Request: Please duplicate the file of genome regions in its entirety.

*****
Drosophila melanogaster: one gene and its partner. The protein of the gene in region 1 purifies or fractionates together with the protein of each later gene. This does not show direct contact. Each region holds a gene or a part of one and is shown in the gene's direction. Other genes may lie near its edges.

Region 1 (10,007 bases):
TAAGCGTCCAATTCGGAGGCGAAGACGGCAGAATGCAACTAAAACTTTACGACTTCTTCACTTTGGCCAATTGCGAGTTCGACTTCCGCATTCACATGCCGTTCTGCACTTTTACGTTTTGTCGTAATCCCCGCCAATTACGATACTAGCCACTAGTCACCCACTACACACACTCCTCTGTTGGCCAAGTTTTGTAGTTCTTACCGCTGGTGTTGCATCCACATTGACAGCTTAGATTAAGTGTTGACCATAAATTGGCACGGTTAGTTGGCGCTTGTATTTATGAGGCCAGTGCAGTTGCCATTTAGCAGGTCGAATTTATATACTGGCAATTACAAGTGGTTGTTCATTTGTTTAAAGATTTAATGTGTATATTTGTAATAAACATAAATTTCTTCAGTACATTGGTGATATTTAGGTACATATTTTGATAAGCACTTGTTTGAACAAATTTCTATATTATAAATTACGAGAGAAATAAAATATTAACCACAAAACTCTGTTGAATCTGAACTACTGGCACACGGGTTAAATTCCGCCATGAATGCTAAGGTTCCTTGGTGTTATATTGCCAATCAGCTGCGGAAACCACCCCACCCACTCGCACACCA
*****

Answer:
Drosophila melanogaster: one gene and its partner. The protein of the gene in region 1 purifies or fractionates together with the protein of each later gene. This does not show direct contact. Each region holds a gene or a part of one and is shown in the gene's direction. Other genes may lie near its edges.

Region 1 (10,007 bases):
TAAGCGTCCAATTCGGAGGCGAAGACGGCAGAATGCAACTAAAACTTTACGACTTCTTCACTTTGGCCAATTGCGAGTTCGACTTCCGCATTCACATGCCGTTCTGCACTTTTACGTTTTGTCGTAATCCCCGCCAATTACGATACTAGCCACTAGTCACCCACTACACACACTCCTCTGTTGGCCAAGTTTTGTAGTTCTTACCGCTGGTGTTGCATCCACATTGACAGCTTAGATTAAGTGTTGACCATAAATTGGCACGGTTAGTTGGCGCTTGTATTTATGAGGCCAGTGCAGTTGCCATTTAGCAGGTCGAATTTATATACTGGCAATTACAAGTGGTTGTTCATTTGTTTAAAGATTTAATGTGTATATTTGTAATAAACATAAATTTCTTCAGTACATTGGTGATATTTAGGTACATATTTTGATAAGCACTTGTTTGAACAAATTTCTATATTATAAATTACGAGAGAAATAAAATATTAACCACAAAACTCTGTTGAATCTGAACTACTGGCACACGGGTTAAATTCCGCCATGAATGCTAAGGTTCCTTGGTGTTATATTGCCAATCAGCTGCGGAAACCACCCCACCCACTCGCACACCA